• Entering the wrong tax amount paid. Use the 1040 federal tax return for reporting taxes paid. Do NOT use your W-2 form for this purpose. This is where the new IRS data retrieval tool may help you avoid errors.
  • Confusing Adjusted Gross Income with Gross Income. The FAFSA specifies the line on the 1040 that lists your AGI. If you use the gross income figure, you are over-reporting your income and could lose aid eligibility because of a high income. Again, the new partnership with the IRS should help, provided you file your return before you start completing the FAFSA.
  • Neglecting to register with the Selective Service. If you are a male, aged 18-26, you must register with the Selective Service. Failure to register will make you ineligible federal student aid.
  • Failing to sign the FAFSA form. This sounds like a “duh” moment, but you’d be surprised how many manage to screw this up. If you’re one of less than 2 percent filling out the paper FAFSA, be sure to sign it. If you’re filing electronically, use your PIN.
  • Forgetting to update tax information. If you submit the FAFSA before filing your taxes, you will have to estimate income and tax information. Once your taxes are complete (by April 15th), you must amend your Student Aid Report (SAR) by going to the corrections page on the FAFSA website. Do this as soon as possible, as over- and underestimating taxes can affect the amount of aid you receive, and colleges will not finalize your aid package until you’ve provided 2013 tax information.
  • Missing filing dates. Financial aid is given out on a first come first serve basis. Those who submit the FAFSA early and correctly are placed in the front of the line for aid. In the way of a reminder, the FAFSA website provides a list of known state filing deadlines. But since priority filing dates vary significantly by college, you’ll need to check with individual financial aid offices to get specific deadlines.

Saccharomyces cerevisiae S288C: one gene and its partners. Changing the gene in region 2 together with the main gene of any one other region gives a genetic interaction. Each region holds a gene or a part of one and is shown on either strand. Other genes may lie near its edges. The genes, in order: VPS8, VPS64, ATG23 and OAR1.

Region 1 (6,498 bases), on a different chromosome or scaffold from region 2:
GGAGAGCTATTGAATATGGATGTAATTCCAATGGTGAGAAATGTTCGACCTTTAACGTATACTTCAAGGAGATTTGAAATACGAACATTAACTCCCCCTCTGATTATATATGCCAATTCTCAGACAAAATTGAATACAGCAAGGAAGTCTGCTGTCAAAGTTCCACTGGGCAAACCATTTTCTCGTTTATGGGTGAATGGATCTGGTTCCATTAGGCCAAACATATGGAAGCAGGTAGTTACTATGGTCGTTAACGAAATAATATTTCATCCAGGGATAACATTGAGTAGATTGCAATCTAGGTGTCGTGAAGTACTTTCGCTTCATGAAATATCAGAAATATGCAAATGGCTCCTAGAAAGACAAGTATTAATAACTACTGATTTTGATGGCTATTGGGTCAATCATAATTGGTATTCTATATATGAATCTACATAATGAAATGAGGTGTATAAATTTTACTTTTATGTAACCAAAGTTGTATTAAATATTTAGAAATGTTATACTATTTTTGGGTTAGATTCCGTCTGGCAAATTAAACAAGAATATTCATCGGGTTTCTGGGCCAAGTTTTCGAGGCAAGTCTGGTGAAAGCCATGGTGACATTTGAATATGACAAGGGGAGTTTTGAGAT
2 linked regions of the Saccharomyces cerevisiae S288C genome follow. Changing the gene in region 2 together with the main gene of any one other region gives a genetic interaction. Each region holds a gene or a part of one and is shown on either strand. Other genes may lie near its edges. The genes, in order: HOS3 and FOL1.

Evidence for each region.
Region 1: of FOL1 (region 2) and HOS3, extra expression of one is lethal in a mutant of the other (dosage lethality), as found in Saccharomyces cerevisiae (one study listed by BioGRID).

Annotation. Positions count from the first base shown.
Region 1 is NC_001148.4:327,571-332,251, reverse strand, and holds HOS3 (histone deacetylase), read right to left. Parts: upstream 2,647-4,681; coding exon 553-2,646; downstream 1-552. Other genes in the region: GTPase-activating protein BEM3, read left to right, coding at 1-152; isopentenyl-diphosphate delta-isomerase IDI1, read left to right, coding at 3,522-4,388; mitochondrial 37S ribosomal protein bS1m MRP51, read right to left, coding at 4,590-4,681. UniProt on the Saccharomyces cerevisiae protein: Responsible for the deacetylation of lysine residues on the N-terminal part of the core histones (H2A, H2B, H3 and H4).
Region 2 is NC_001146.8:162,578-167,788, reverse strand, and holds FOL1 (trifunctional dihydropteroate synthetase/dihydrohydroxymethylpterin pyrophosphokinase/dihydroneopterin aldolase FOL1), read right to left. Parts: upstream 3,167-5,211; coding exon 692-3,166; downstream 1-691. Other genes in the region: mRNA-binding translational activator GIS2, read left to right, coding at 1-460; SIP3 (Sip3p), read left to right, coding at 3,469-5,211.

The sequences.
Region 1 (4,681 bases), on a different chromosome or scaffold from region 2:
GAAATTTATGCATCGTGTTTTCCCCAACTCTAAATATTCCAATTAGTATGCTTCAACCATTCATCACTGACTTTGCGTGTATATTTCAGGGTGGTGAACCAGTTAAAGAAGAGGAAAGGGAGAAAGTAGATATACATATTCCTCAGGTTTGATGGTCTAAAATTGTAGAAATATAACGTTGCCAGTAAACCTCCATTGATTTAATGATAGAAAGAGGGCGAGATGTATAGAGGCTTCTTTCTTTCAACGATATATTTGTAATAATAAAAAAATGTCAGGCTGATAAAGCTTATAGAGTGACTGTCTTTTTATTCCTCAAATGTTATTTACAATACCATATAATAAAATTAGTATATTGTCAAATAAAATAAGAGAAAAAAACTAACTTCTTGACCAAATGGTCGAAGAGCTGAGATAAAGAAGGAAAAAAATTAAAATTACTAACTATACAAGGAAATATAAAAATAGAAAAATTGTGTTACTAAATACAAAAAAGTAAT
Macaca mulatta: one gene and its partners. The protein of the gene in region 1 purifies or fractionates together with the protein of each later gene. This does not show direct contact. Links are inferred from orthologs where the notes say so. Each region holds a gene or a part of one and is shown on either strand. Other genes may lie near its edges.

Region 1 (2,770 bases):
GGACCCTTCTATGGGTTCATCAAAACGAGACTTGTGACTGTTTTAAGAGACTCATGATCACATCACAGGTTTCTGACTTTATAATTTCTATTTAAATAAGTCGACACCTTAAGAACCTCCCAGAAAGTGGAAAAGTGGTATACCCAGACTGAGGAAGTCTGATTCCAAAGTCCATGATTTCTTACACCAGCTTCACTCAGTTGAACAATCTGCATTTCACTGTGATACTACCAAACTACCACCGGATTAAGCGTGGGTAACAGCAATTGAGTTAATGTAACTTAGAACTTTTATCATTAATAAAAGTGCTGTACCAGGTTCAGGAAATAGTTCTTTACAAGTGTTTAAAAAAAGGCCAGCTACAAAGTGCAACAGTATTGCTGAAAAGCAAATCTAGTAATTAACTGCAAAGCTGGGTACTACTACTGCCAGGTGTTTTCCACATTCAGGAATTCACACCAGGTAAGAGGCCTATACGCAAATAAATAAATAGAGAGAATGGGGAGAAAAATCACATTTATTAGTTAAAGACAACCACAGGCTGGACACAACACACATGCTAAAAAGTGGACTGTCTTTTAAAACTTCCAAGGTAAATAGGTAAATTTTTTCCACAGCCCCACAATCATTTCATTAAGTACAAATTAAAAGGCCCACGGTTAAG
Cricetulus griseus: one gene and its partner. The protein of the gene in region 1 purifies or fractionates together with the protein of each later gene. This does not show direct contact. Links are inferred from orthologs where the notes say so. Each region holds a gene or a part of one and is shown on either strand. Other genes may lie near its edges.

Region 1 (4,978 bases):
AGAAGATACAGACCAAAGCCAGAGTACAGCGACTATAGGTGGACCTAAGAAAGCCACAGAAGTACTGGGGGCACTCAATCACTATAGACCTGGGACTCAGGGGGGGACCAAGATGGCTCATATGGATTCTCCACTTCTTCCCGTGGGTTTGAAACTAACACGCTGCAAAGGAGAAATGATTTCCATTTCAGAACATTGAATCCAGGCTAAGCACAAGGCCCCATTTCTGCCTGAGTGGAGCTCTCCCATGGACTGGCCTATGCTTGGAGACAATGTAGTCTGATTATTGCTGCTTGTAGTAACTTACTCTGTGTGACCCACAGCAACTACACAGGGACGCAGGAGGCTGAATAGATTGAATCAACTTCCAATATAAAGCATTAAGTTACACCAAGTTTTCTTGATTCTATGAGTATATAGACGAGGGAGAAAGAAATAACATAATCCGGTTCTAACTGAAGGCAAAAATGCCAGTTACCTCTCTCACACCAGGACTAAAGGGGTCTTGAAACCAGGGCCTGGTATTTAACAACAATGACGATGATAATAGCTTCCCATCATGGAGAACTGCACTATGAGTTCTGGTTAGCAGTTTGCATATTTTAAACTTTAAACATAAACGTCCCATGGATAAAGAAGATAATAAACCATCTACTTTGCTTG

• Filing the wrong FAFSA. Depending on the time of year you are completing the FAFSA, there may be two different FAFSA’s available. For example, families could currently file the 2013-14 FAFSA or the 2014-15 FAFSA. If you are seeking aid for the 2014-15 award year (July 1, 2014 through June 30, 2015), you must submit a 2014-15 FAFSA. If you are planning to take summer classes, ask your college’s financial aid office which FAFSA you should complete.
  • Listing only your top school on the FAFSA form. List all the schools to which you have applied. Gaming this question can lead to problems later. Yes, you’re showing your hand but sometimes that can work to your advantage particularly if you are applying to a list of schools that typically competes for the same students. You don’t want to miss a priority filing deadline because of a desire to maintain privacy about your college list. Note that the order in which you list these schools sends a message. You can either send a signal to your top college by listing it first, or you can choose to walk the middle ground by alphabetizing your list of schools.
  • Neglecting to coordinate related financial aid forms. These forms include CSS PROFILE, Institutional, or Verification forms. They ask for much of the same information as the FAFSA, but are filed separately. The key is to be consistent on all the forms. Colleges will compare answers and any discrepancies could result in lost aid.
  • Not filing the FAFSA because you think you don’t qualify. Way too many families make this mistake. Why? Sometimes families don’t realize that retirement and home equity are excluded. Or they think they simply make too much money. A little known fact is some colleges make scholarships available contingent on filing the FAFSA. And finally, stuff happens. Life can take unexpected turns, and you’re much better off having a FAFSA form on file in case an unexpected emergency changes your financial situation.
  • Deliberately providing misinformation. It’s never a good idea to lie to the federal government. The consequences can be severe.

You can learn more about federal student aid by downloading Funding Your Education. If you have specific questions, check the FAQ section on the FAFSA website or contact the Federal Student Aid Information Center. Remember that delays and errors can be costly!